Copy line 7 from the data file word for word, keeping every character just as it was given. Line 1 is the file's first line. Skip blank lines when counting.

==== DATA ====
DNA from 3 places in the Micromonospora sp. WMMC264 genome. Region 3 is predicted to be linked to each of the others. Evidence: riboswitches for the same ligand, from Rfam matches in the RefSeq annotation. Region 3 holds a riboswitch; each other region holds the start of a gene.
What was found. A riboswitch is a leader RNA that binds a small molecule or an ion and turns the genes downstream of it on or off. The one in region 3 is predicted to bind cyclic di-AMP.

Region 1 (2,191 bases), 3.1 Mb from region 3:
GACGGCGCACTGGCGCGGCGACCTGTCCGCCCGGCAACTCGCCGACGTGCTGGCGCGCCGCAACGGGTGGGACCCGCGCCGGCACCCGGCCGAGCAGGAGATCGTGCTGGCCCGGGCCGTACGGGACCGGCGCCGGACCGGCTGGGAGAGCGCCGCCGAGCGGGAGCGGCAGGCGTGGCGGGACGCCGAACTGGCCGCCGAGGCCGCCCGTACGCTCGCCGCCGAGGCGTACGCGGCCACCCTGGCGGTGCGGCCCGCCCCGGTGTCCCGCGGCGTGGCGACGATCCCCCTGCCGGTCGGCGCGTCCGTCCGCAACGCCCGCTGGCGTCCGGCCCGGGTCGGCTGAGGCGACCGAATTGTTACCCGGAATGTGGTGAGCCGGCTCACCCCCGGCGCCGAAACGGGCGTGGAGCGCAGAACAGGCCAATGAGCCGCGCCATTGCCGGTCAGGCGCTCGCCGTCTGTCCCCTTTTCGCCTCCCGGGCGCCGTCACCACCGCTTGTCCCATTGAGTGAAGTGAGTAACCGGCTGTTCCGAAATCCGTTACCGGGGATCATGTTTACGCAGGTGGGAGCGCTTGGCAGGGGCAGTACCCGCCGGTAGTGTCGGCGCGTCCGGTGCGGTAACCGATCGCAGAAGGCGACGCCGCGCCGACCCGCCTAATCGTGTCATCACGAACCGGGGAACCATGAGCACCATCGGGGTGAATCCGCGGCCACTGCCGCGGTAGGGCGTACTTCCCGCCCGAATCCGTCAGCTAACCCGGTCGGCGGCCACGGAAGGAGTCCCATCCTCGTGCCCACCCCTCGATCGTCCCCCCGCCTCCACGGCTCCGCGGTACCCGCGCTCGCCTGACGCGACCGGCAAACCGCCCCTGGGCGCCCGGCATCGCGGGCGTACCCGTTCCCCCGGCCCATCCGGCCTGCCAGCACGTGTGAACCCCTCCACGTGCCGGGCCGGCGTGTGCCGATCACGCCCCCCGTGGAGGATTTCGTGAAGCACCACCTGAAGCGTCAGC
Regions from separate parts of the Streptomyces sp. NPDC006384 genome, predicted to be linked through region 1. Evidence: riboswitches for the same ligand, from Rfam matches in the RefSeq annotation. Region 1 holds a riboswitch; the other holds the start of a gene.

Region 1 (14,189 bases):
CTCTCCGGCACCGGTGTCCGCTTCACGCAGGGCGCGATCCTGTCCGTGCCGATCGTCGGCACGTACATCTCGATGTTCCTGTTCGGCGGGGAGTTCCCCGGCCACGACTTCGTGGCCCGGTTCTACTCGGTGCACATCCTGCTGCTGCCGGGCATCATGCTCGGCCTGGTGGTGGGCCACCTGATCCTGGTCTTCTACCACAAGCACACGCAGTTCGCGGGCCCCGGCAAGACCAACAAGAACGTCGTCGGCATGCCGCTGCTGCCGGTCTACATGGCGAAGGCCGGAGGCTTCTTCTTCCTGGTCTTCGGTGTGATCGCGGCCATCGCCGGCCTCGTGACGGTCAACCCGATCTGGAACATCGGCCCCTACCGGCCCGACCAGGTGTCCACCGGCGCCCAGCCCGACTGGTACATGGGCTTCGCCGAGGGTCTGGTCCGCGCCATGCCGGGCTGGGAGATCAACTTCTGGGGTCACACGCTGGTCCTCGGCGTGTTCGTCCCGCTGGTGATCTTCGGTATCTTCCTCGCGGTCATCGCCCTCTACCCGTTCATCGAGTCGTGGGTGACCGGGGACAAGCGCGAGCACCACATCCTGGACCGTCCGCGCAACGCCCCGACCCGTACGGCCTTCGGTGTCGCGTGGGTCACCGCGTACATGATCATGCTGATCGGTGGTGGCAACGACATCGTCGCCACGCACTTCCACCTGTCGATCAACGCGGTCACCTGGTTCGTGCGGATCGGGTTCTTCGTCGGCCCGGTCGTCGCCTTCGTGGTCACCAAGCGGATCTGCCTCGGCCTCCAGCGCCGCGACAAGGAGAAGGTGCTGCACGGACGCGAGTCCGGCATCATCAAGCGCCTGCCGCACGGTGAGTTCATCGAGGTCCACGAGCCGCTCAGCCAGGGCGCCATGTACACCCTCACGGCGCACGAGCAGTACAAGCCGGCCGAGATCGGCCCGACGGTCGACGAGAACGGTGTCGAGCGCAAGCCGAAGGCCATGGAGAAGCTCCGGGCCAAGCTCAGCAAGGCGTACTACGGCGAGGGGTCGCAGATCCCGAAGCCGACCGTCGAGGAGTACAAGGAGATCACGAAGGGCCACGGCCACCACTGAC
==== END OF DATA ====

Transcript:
CTCTCCGGCACCGGTGTCCGCTTCACGCAGGGCGCGATCCTGTCCGTGCCGATCGTCGGCACGTACATCTCGATGTTCCTGTTCGGCGGGGAGTTCCCCGGCCACGACTTCGTGGCCCGGTTCTACTCGGTGCACATCCTGCTGCTGCCGGGCATCATGCTCGGCCTGGTGGTGGGCCACCTGATCCTGGTCTTCTACCACAAGCACACGCAGTTCGCGGGCCCCGGCAAGACCAACAAGAACGTCGTCGGCATGCCGCTGCTGCCGGTCTACATGGCGAAGGCCGGAGGCTTCTTCTTCCTGGTCTTCGGTGTGATCGCGGCCATCGCCGGCCTCGTGACGGTCAACCCGATCTGGAACATCGGCCCCTACCGGCCCGACCAGGTGTCCACCGGCGCCCAGCCCGACTGGTACATGGGCTTCGCCGAGGGTCTGGTCCGCGCCATGCCGGGCTGGGAGATCAACTTCTGGGGTCACACGCTGGTCCTCGGCGTGTTCGTCCCGCTGGTGATCTTCGGTATCTTCCTCGCGGTCATCGCCCTCTACCCGTTCATCGAGTCGTGGGTGACCGGGGACAAGCGCGAGCACCACATCCTGGACCGTCCGCGCAACGCCCCGACCCGTACGGCCTTCGGTGTCGCGTGGGTCACCGCGTACATGATCATGCTGATCGGTGGTGGCAACGACATCGTCGCCACGCACTTCCACCTGTCGATCAACGCGGTCACCTGGTTCGTGCGGATCGGGTTCTTCGTCGGCCCGGTCGTCGCCTTCGTGGTCACCAAGCGGATCTGCCTCGGCCTCCAGCGCCGCGACAAGGAGAAGGTGCTGCACGGACGCGAGTCCGGCATCATCAAGCGCCTGCCGCACGGTGAGTTCATCGAGGTCCACGAGCCGCTCAGCCAGGGCGCCATGTACACCCTCACGGCGCACGAGCAGTACAAGCCGGCCGAGATCGGCCCGACGGTCGACGAGAACGGTGTCGAGCGCAAGCCGAAGGCCATGGAGAAGCTCCGGGCCAAGCTCAGCAAGGCGTACTACGGCGAGGGGTCGCAGATCCCGAAGCCGACCGTCGAGGAGTACAAGGAGATCACGAAGGGCCACGGCCACCACTGAC